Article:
BEIJING—Chinese authorities detained or interrogated more than a dozen labor activists in a southern manufacturing hub this week, a sweep that underscores Beijing’s growing anxiety over worker unrest.
The activists, mainly based in the cities of Guangzhou and Foshan, were rounded up by police for questioning Thursday, according to some of the activists and their associates. They said as many as 19 people were taken in, though a precise number wasn’t clear because those detained work for different groups.
Fellow activists and friends say those detained or interrogated are current and past staffers at four labor-rights nonprofits active in Guangdong province.
They said some activists were released Friday, but at least 10 people remained out of contact as of Saturday evening, including three activists who have been placed under criminal detention, which allows police to prepare for a formal arrest and possible prosecution.
Of the three under criminal detention, two were accused of “assembling crowds to disturb public order,” while the third person was accused of “duty encroachment,” which is defined as a form of embezzlement in Chinese law, according to their associates and copies of detention notices reviewed by The Wall Street Journal.
Phone calls to Guangdong police went unanswered Saturday, and efforts to contact police in Guangzhou and Foshan were also unsuccessful.
It wasn’t clear what prompted the sweep, though authorities in the Pearl River Delta region—a sprawling industrial slice of Guangdong that produces more than a quarter of China’s exports—have increasingly clamped down on industrial unrest that has swelled over the past year, amid an economic slowdown that has led to a rise in layoffs and wage disputes.
China Labour Bulletin, a Hong Kong-based watchdog, counted more than 2,300 strikes and labor protests on the mainland so far this year, far surpassing the 1,379 incidents recorded in the whole of 2014. In November, the group counted 301 incidents in what it called a record monthly tally, including dozens of protests in Guangdong linked to unpaid wages and factory closures.
Most of the detained activists couldn’t be reached for comment, and it wasn’t clear if they had legal representation. However, one of them, Chen Huihai, said in a brief phone interview that he was being held under police supervision in Guangzhou’s Nansha district, pending further investigations.
“It’s not convenient for me to speak now,” said Mr. Chen, who heads his own nonprofit that assists workers involved in labor disputes. He said he knew some of his fellow activists had also been detained, but wasn’t aware of the details.
Scholars say the crackdown appeared to target activists who focus on organizing workers involved in labor disputes and advising them on how to collectively negotiate over unpaid wages and other grievances.
Collective bargaining—the process of negotiating terms of employment between employers and organized groups of workers—is a touchy subject in China, where state-controlled unions are the only legal form of organized labor tasked with negotiating on behalf of workers. The practice has increasingly featured in industrial disputes in Guangdong, as workers and activists try to circumvent the government-backed trade unions, which many workers say they don’t represent their interests.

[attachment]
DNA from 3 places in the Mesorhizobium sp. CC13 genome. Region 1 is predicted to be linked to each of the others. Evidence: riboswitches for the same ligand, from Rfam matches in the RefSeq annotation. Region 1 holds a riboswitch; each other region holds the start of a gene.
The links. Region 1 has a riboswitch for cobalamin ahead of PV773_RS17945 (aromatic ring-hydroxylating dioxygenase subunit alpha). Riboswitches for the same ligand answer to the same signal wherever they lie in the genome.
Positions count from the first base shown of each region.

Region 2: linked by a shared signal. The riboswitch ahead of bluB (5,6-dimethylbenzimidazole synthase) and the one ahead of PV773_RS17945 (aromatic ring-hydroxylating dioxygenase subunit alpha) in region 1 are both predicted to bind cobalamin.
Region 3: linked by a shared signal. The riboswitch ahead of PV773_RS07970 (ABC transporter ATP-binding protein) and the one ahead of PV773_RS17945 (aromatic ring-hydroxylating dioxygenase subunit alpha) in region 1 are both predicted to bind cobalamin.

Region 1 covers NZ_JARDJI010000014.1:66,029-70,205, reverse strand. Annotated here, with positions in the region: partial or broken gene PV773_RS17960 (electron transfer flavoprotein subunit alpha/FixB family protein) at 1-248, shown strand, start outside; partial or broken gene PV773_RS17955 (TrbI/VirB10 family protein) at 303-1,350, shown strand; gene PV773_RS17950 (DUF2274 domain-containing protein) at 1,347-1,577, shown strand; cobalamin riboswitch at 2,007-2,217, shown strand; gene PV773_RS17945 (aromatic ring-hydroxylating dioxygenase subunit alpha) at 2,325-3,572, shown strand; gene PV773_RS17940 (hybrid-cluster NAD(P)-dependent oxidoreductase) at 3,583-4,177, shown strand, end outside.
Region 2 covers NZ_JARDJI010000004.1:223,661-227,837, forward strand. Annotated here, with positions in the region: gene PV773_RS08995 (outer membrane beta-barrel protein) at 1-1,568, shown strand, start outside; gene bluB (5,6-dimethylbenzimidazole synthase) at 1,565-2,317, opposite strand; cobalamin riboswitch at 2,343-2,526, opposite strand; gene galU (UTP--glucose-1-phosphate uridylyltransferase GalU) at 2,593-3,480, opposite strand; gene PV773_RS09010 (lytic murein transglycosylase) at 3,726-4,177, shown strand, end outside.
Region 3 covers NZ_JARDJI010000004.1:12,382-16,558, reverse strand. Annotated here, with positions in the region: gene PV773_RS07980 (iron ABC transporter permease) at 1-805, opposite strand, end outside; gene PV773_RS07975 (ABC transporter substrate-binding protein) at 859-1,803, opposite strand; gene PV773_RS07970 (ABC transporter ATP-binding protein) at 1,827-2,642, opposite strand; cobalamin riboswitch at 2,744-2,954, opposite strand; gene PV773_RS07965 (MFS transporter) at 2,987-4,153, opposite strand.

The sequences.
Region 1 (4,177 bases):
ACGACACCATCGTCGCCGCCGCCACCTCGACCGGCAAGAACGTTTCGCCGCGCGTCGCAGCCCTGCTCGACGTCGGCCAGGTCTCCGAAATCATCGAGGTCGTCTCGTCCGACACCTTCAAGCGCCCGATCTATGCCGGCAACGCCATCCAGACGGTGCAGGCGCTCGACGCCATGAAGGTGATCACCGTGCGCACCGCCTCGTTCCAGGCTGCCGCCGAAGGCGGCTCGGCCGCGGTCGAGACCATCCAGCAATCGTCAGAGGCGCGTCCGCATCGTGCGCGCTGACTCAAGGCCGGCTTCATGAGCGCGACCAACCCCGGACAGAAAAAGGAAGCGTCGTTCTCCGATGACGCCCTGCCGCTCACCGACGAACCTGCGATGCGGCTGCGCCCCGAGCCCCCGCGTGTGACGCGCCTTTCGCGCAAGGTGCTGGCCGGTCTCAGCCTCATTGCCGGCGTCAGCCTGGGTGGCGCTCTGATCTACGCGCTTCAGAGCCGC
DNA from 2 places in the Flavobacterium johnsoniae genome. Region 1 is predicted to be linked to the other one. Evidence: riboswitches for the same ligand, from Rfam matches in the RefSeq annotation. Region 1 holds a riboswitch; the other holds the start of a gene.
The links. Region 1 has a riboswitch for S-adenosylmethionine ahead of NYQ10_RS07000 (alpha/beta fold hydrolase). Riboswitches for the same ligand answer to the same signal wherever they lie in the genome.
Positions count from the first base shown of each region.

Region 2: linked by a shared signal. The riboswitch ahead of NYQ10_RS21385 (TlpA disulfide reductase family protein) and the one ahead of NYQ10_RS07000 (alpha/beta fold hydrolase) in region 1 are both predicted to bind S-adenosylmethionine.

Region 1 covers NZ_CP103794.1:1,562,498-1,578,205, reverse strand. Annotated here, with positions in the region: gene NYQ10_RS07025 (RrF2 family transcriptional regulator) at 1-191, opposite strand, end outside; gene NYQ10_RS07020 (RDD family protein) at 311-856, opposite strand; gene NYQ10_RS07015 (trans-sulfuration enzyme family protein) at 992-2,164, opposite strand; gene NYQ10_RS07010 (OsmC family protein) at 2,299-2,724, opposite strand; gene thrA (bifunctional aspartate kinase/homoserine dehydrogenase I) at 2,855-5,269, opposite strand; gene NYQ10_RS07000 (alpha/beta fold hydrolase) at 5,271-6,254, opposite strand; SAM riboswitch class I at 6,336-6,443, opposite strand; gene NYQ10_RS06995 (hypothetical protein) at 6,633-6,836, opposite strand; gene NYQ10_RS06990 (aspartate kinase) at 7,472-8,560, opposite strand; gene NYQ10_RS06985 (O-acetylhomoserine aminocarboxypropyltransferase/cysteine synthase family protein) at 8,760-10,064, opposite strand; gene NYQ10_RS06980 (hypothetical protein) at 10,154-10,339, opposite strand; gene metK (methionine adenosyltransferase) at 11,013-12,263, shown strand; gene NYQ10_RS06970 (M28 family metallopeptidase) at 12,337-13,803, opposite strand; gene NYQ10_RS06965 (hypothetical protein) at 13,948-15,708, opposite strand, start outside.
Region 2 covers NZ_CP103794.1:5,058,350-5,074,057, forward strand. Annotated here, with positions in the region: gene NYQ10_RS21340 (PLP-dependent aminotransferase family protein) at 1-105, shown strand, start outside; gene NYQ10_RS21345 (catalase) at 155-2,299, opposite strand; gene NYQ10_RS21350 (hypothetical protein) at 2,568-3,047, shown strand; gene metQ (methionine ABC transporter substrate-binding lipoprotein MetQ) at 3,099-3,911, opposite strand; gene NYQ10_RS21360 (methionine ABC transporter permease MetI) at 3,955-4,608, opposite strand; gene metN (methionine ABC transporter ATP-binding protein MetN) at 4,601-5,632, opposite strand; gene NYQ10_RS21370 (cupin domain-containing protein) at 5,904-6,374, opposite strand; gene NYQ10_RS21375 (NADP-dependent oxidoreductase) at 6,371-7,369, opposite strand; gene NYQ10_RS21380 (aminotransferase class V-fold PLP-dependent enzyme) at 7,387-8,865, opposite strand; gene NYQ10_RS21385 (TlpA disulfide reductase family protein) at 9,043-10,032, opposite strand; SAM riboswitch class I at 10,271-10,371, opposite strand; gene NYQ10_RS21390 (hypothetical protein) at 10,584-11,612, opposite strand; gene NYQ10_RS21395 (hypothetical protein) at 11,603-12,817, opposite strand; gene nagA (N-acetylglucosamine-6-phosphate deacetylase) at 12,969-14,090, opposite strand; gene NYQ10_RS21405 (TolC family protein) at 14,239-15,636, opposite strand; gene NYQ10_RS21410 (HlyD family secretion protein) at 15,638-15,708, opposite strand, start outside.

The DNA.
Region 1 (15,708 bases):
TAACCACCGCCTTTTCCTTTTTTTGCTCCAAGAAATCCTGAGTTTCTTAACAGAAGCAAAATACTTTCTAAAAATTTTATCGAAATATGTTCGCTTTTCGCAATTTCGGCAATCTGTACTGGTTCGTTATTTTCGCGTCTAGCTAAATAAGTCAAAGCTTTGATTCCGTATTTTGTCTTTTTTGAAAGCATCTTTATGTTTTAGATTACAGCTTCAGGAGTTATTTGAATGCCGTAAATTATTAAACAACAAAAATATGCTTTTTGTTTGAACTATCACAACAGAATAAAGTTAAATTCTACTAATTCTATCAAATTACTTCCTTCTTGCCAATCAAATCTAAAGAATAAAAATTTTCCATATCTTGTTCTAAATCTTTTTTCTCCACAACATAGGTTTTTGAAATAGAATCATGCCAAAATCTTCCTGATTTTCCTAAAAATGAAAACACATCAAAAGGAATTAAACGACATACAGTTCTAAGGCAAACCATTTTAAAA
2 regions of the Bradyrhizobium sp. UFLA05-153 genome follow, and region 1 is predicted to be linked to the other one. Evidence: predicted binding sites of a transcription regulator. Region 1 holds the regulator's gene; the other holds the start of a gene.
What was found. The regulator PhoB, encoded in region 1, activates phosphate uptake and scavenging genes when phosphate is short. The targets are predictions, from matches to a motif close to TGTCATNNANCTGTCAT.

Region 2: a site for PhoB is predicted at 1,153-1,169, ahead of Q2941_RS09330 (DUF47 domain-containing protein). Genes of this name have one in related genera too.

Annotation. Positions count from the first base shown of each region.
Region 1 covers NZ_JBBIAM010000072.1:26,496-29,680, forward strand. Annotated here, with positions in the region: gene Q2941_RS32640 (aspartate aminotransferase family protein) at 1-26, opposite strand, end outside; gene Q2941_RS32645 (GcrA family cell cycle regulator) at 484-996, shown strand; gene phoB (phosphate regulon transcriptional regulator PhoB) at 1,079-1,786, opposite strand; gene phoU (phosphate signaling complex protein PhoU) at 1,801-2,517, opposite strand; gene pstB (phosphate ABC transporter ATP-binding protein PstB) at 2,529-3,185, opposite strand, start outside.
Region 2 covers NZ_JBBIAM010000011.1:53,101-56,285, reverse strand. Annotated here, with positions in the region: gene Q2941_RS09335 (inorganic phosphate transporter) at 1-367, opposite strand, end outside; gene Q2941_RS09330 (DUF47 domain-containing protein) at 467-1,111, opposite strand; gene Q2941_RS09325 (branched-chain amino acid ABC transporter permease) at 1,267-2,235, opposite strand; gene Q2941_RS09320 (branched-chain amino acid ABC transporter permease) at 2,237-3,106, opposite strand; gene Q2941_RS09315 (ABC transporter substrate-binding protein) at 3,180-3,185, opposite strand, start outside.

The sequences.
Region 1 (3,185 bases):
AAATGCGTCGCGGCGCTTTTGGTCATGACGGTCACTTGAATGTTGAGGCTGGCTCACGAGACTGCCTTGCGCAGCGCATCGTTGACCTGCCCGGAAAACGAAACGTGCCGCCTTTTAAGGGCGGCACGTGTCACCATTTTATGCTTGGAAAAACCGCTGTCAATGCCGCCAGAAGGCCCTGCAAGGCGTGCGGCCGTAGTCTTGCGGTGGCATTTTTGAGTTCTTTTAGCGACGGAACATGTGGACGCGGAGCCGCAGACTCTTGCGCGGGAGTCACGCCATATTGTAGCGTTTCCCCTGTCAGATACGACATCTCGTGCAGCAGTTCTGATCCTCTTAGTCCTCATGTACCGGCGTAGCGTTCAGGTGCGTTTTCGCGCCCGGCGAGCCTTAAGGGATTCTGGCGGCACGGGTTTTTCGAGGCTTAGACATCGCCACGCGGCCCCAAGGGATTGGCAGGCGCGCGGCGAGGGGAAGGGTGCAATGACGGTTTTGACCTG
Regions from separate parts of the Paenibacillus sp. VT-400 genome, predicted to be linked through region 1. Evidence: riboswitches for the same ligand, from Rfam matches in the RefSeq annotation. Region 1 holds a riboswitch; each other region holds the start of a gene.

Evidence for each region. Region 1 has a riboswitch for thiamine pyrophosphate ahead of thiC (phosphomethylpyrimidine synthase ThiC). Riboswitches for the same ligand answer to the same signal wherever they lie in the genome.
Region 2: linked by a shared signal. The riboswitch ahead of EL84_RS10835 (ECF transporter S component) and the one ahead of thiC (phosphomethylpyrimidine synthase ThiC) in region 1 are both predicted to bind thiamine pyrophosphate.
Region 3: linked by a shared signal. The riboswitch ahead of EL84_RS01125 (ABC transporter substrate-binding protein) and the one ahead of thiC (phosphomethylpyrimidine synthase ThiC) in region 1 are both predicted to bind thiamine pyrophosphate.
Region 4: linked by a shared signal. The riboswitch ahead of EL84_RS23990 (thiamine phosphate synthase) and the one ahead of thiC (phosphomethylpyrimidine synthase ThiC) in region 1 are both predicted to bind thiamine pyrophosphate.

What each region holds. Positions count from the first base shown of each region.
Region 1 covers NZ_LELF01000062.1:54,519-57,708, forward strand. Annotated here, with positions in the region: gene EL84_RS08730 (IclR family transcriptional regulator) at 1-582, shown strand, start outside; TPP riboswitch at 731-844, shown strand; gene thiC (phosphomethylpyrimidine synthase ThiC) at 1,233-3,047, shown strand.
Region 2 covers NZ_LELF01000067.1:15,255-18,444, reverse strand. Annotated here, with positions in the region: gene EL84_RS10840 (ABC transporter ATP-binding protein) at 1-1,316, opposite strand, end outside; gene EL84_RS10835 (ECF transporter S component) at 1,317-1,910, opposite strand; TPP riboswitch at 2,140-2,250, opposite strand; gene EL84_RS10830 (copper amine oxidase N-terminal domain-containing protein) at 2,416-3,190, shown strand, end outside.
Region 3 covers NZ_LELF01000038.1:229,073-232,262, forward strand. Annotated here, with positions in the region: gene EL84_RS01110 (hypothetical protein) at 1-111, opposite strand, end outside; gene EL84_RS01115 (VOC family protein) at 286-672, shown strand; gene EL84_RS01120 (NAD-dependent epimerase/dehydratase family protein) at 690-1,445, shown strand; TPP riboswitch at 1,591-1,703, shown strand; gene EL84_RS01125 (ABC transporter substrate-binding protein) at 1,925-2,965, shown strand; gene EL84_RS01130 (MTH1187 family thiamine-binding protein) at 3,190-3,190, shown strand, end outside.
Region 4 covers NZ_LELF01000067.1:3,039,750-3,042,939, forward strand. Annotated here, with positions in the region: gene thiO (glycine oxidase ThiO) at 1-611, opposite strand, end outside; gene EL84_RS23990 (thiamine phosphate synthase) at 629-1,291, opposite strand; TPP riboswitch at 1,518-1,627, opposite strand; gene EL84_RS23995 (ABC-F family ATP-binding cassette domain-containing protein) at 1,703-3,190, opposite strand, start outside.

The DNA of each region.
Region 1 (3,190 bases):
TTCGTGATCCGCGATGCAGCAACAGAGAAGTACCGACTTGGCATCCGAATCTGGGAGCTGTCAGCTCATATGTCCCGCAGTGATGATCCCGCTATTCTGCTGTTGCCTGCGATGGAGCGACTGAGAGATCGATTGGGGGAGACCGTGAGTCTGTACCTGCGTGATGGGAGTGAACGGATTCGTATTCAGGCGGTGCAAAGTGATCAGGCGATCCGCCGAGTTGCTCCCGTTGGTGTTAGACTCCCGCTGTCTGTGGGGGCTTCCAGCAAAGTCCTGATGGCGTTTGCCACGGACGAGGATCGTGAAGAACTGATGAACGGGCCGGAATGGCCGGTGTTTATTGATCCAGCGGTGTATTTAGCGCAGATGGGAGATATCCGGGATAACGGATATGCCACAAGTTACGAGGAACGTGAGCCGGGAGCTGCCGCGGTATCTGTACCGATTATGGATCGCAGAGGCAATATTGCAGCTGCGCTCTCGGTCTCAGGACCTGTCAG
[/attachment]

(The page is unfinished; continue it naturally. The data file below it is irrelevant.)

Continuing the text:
“The authorities are worried about efforts to organize workers beyond their ambit of control,” said a Beijing-based academic affiliated with China’s official trade-union federation, who declined to be named for fear of retaliation. “They are drawing a line in the sand, to warn activists and workers against stirring trouble.”
One of the activists under criminal detention is Zeng Feiyang, founder of the Guangdong Panyu Migrant Workers Center, which has been assisting workers in collective negotiations, including in a recent dispute between sanitation workers and their employment agency. Mr. Zeng, 40 years old, couldn’t be reached for comment and his mobile phone has been switched off since Thursday.
“This is a very sensitive time to be engaging in collective bargaining,” said Chen Weiguang, a retired unionist and former chairman of Guangzhou’s official trade-union federation. “Some labor NGOs have been perceived as adopting radical tactics in organizing workers, which may be harmful to social stability, particularly in the context of a slowing economy.”
In March, top Communist Party and government officials called for greater efforts to foster labor harmony, signaling Beijing’s growing concern that festering industrial tensions could soon threaten social stability or even weaken the Communist Party’s grip on power.
Local officials meanwhile have adopted increasingly aggressive tactics against unrest, arresting activists and workers, as well as deploying riot-control police to break up strikes. They have also forced some labor nonprofits to regularly relocate their offices in a bid to disrupt their work, activists say.
—Fanfan Wang in Shanghai contributed to this article.
Write to Chun Han Wong at firstname.lastname@example.org